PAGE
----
Table 4

Summary of key themes and sample quotes from qualitative data collected across all HealthRise sites

HealthRise thematic area components and contextsSample thematic quotes
Global and cross-cutting
  • Innovation in programme design within and across sites

‘E-clinics give the same care as hospitals and time is saved’—Administrator, India
  • Impact of social determinants of health on NCD risk, onset and treatment

‘Many of the diagnoses we were seeing were directly related to social determinants of health, particularly healthy food access and access to affordable and culturally appropriate clinical care.’—Administrator, US
  • Role of front-line health workers in bridging geographic, linguistic and cultural divides

‘All health-related programmes that were given the ASHA workers, there have been advantages due to it.’Clinic provider, India
  • Importance of care coordination to provide more efficient and effective care

‘Before the programme, there was not much communication with the doctors and the nurses. Our work is usually with people from the community only. The HealthRise programme has helped us in increasing our communication with officials at the clinic…Our rapport with doctors and nurses has improved.’CHW, India
  • Improved patient empowerment through increased knowledge of NCD management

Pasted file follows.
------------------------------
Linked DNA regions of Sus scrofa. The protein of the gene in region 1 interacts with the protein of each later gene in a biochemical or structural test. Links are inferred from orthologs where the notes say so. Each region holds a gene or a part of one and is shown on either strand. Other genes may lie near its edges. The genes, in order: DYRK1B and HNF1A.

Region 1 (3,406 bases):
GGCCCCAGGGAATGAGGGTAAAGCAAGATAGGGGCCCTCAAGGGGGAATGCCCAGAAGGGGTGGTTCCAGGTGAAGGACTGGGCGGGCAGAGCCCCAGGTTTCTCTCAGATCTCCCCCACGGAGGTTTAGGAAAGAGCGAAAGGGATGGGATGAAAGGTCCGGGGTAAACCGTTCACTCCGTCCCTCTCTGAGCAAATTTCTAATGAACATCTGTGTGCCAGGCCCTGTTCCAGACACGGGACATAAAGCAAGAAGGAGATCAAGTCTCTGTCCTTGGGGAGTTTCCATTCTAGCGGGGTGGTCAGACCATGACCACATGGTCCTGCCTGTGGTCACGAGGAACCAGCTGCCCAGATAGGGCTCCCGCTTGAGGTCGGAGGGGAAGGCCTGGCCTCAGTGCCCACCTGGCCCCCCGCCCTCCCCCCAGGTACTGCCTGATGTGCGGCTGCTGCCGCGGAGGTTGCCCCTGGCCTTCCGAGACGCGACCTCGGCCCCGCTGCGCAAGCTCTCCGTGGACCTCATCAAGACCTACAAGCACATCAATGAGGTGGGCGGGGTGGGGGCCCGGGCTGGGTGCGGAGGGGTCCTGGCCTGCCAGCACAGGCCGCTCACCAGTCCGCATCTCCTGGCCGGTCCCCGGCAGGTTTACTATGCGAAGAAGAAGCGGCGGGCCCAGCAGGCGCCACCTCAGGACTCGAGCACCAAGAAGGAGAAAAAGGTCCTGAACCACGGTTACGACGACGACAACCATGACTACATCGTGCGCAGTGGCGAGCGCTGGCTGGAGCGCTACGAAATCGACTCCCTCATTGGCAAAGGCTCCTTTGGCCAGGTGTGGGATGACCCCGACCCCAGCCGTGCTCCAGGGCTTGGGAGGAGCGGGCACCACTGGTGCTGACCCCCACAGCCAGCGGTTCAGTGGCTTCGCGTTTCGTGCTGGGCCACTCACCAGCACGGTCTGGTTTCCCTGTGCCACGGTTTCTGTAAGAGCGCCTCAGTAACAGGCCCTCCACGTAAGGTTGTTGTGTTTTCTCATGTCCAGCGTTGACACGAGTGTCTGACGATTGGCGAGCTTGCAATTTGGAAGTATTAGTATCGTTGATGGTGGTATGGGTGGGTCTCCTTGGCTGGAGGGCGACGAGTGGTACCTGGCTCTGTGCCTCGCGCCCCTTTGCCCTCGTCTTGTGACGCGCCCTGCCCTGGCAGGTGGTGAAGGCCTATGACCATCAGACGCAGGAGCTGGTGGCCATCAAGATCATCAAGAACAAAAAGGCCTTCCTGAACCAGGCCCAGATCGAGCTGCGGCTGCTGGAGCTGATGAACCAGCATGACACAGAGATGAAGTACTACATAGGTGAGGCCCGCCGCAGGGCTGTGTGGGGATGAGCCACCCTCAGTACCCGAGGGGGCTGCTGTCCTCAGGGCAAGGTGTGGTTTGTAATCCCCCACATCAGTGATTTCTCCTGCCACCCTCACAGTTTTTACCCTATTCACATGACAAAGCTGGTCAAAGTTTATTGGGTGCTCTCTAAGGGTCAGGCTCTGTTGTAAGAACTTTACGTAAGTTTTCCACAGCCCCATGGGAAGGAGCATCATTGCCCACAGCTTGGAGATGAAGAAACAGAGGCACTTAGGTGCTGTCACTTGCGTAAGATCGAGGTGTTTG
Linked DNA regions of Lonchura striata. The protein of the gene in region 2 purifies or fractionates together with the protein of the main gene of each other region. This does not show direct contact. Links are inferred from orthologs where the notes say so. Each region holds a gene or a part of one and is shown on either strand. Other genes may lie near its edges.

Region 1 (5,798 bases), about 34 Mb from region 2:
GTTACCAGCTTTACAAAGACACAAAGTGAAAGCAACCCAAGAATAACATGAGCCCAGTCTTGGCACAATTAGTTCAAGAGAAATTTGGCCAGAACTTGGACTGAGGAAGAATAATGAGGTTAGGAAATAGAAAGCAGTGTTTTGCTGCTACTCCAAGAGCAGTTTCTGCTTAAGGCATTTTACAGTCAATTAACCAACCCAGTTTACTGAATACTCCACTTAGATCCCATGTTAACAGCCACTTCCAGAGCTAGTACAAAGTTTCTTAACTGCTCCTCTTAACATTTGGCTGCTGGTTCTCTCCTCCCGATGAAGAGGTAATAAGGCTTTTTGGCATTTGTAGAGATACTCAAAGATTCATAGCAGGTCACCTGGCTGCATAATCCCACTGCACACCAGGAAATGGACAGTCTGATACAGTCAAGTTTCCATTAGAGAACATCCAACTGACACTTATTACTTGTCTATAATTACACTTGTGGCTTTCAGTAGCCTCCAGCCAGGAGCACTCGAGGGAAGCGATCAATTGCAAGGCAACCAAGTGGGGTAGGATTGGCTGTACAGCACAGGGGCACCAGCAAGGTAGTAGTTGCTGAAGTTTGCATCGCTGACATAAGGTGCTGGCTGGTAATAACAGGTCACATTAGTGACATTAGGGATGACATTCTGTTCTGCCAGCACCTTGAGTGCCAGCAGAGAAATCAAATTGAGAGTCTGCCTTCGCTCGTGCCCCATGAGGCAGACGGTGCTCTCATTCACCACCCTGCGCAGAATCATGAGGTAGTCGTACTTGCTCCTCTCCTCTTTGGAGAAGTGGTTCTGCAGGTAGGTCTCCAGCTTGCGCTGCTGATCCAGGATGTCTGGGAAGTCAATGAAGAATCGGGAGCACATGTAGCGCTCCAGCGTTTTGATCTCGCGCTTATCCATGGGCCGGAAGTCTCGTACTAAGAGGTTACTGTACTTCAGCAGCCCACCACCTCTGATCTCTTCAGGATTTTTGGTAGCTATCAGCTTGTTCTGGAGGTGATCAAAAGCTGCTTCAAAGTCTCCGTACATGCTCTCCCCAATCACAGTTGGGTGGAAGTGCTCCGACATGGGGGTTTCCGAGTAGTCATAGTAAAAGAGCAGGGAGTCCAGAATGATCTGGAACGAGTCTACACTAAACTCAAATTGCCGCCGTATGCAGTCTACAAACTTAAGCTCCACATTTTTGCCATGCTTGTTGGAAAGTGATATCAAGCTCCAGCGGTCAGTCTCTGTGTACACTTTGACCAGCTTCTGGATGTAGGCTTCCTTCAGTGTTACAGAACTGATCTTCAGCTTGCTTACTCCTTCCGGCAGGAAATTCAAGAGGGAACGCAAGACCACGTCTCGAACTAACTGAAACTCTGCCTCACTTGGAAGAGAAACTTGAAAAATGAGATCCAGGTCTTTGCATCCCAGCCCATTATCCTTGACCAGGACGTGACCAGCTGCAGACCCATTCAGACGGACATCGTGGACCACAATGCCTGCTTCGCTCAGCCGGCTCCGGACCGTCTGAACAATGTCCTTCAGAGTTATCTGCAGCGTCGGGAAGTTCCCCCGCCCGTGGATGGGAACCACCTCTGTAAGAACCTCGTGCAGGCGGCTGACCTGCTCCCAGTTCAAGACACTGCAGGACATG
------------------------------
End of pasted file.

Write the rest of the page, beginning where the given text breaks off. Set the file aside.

• Importance of strong health systems with basic infrastructure, staffing, and supplies to support effective community-based programmes

‘As you can see, we got here at the clinic at 6am but here we are still waiting for assistance.’Patient, South Africa
  • Improved provider experience from reorganised patient flows, new training opportunities, increased availability of tests, implementation of a clinical decision support system, and introduction of tablets

‘I think the EMR resulted in a better way of communicating about the patient…any professional can now access the information stored in there’Frontline health worker
  • Demand for additional technical trainings and multidisciplinary engagement

‘A more intense multidisciplinary approach…I missed that a lot. A psychologist, a nutritionist…so that we could discuss the cases together.’Frontline health worker